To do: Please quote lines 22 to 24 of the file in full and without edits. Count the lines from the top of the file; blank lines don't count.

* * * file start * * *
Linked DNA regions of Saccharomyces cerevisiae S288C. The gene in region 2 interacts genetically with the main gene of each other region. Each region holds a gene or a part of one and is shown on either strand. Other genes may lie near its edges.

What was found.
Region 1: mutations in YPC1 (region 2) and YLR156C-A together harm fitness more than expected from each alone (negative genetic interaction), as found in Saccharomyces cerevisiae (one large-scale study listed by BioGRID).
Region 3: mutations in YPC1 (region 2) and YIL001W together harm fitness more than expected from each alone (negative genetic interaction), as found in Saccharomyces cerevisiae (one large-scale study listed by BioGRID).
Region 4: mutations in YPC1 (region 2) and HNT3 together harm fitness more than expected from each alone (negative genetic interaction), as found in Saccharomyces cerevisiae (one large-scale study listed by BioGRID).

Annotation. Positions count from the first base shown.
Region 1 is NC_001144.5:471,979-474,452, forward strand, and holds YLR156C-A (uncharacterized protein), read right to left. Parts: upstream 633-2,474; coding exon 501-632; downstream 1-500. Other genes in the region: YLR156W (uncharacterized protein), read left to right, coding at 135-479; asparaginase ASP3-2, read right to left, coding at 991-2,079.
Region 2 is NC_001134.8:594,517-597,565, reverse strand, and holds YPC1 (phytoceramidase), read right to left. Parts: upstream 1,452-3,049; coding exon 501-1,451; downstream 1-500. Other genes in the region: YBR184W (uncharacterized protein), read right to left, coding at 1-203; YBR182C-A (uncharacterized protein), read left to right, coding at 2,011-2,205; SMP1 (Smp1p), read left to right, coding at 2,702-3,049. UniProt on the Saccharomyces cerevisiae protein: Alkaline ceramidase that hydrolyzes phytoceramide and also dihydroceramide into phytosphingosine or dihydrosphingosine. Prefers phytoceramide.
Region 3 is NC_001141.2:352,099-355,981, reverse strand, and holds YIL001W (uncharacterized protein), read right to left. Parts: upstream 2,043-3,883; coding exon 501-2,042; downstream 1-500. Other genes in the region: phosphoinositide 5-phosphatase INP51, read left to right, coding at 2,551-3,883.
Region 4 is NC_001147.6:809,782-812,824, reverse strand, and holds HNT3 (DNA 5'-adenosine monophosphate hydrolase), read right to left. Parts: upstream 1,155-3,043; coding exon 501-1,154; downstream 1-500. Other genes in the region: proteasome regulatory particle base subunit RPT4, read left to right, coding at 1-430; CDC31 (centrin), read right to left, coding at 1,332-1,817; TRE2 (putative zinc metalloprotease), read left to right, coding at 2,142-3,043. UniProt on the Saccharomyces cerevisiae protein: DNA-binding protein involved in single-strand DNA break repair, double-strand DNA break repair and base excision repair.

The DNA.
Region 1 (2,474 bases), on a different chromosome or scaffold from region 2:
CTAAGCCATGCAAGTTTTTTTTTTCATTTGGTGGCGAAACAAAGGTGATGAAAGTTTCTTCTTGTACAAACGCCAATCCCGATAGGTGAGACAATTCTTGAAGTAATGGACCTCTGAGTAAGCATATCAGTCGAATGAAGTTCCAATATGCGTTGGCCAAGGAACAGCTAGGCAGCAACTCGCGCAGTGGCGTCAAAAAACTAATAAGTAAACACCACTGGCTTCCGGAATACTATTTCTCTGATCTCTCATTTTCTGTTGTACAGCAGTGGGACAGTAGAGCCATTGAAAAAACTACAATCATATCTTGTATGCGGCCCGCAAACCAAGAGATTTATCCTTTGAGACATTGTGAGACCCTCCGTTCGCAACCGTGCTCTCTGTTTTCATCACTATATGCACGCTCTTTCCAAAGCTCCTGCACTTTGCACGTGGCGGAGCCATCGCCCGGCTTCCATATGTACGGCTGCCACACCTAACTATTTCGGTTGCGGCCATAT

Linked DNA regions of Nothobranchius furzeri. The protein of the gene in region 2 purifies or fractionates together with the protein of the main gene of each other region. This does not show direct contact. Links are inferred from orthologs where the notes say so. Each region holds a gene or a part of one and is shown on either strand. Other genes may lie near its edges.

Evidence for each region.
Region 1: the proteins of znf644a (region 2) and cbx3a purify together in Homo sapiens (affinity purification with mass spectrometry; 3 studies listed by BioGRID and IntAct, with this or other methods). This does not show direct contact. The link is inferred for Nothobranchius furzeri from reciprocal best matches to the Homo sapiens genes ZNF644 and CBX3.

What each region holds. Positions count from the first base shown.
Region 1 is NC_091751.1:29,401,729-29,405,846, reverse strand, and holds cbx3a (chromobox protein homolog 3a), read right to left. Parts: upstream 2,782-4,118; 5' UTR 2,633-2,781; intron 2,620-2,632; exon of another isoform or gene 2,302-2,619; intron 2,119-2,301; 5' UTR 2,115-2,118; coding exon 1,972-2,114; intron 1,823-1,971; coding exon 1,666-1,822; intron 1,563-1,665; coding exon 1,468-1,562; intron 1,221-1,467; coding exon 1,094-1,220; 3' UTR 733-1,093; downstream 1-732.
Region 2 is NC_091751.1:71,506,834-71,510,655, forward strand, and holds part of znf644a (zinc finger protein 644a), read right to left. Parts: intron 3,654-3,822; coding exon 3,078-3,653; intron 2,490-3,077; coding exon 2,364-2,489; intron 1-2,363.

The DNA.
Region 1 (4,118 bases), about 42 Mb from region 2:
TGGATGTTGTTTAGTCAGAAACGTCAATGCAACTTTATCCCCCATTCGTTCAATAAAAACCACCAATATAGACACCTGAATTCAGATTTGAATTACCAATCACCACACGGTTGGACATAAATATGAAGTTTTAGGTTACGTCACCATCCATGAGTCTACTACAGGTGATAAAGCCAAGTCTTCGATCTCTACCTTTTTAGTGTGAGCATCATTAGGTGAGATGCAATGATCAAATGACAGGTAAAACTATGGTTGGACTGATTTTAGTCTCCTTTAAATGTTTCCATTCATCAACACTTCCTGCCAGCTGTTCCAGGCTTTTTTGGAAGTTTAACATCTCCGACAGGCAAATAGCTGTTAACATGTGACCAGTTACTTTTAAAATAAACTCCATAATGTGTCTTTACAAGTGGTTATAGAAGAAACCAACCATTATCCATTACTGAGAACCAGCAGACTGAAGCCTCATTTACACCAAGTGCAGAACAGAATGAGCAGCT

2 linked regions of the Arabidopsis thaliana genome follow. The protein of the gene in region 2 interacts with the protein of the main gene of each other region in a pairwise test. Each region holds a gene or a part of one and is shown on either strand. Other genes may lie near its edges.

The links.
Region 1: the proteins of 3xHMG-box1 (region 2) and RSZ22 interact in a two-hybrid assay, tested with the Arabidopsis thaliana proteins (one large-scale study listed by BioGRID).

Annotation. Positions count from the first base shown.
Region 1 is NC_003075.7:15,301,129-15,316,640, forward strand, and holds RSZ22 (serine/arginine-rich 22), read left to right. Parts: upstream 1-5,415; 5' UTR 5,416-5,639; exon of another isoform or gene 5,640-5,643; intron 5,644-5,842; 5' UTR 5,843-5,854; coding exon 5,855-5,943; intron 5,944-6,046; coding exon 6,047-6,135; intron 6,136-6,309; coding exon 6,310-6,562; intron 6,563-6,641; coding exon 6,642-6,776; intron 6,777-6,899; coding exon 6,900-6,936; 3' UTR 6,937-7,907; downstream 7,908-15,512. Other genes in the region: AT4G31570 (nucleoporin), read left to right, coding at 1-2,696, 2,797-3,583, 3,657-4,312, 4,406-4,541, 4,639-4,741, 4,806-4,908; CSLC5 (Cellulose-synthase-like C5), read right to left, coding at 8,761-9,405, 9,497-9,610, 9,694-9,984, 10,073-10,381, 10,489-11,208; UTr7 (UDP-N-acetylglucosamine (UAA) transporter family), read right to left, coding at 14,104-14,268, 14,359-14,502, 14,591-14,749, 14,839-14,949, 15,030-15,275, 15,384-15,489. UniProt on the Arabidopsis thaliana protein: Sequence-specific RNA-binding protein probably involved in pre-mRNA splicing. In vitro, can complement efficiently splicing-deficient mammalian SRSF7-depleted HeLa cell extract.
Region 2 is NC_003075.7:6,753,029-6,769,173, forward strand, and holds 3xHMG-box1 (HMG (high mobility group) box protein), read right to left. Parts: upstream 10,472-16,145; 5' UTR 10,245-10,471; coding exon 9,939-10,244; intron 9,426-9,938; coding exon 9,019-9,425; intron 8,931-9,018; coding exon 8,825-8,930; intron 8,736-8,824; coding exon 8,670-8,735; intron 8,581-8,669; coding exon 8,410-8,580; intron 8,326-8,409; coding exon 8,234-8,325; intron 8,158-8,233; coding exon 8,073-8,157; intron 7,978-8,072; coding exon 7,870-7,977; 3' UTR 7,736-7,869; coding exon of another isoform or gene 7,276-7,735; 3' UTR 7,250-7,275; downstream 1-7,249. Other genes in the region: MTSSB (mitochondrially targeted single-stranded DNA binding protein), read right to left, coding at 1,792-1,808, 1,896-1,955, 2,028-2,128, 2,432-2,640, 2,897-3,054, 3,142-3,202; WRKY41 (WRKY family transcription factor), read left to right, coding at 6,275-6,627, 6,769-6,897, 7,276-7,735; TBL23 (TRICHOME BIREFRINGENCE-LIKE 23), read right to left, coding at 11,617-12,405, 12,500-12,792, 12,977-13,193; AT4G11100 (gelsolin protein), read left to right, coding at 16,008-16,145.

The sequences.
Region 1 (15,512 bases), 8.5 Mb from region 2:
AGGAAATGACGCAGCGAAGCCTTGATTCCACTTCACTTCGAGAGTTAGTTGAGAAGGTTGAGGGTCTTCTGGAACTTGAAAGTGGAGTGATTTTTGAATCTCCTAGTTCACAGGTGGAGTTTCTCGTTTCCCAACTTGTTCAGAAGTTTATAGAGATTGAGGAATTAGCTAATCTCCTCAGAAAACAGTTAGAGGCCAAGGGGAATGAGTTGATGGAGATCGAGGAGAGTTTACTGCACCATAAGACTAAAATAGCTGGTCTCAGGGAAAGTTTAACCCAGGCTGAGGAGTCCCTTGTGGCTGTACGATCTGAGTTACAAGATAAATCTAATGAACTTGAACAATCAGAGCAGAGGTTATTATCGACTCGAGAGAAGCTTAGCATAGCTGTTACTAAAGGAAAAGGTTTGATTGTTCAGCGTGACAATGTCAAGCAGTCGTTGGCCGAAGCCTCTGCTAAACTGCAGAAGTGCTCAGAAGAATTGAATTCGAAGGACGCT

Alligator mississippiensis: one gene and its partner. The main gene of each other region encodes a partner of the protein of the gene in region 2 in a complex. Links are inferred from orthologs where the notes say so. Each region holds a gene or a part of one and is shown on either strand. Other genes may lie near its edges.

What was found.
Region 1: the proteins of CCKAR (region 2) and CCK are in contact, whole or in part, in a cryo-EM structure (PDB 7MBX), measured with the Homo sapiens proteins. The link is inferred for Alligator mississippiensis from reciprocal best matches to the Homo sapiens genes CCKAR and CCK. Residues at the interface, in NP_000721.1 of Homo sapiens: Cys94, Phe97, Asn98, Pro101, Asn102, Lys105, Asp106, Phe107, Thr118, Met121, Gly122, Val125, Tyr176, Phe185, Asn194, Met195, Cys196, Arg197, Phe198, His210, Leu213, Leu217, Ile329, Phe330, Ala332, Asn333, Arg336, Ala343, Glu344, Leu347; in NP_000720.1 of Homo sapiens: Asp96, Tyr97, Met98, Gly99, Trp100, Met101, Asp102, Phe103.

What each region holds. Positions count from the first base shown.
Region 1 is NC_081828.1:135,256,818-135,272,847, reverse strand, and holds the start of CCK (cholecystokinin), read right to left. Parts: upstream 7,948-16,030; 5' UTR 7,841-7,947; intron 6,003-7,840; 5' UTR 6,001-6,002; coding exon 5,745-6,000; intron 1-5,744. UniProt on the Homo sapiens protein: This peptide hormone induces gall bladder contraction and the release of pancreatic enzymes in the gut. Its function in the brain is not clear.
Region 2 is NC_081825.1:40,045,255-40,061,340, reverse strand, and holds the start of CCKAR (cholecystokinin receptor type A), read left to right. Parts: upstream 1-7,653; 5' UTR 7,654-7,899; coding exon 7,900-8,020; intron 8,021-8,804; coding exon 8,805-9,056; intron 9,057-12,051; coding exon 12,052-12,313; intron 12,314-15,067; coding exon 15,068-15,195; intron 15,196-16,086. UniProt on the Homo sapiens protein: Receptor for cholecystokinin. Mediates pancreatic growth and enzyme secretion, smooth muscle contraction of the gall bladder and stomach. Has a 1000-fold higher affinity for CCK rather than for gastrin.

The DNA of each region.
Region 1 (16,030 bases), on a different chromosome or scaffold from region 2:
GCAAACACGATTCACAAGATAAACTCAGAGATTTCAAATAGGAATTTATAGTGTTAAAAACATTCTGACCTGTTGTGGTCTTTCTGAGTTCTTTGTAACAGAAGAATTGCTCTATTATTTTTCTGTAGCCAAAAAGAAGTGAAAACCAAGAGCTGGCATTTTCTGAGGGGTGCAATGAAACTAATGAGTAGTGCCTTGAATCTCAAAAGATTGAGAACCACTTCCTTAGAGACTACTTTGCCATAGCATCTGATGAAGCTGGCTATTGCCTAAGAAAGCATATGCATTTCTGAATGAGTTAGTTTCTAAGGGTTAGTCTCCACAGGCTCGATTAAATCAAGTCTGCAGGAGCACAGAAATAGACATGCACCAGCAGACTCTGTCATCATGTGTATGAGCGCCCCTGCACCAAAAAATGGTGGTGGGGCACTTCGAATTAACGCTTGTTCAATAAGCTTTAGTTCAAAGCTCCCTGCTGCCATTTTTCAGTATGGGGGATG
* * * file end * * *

TGGATGTTGTTTAGTCAGAAACGTCAATGCAACTTTATCCCCCATTCGTTCAATAAAAACCACCAATATAGACACCTGAATTCAGATTTGAATTACCAATCACCACACGGTTGGACATAAATATGAAGTTTTAGGTTACGTCACCATCCATGAGTCTACTACAGGTGATAAAGCCAAGTCTTCGATCTCTACCTTTTTAGTGTGAGCATCATTAGGTGAGATGCAATGATCAAATGACAGGTAAAACTATGGTTGGACTGATTTTAGTCTCCTTTAAATGTTTCCATTCATCAACACTTCCTGCCAGCTGTTCCAGGCTTTTTTGGAAGTTTAACATCTCCGACAGGCAAATAGCTGTTAACATGTGACCAGTTACTTTTAAAATAAACTCCATAATGTGTCTTTACAAGTGGTTATAGAAGAAACCAACCATTATCCATTACTGAGAACCAGCAGACTGAAGCCTCATTTACACCAAGTGCAGAACAGAATGAGCAGCT

2 linked regions of the Arabidopsis thaliana genome follow. The protein of the gene in region 2 interacts with the protein of the main gene of each other region in a pairwise test. Each region holds a gene or a part of one and is shown on either strand. Other genes may lie near its edges.

The links.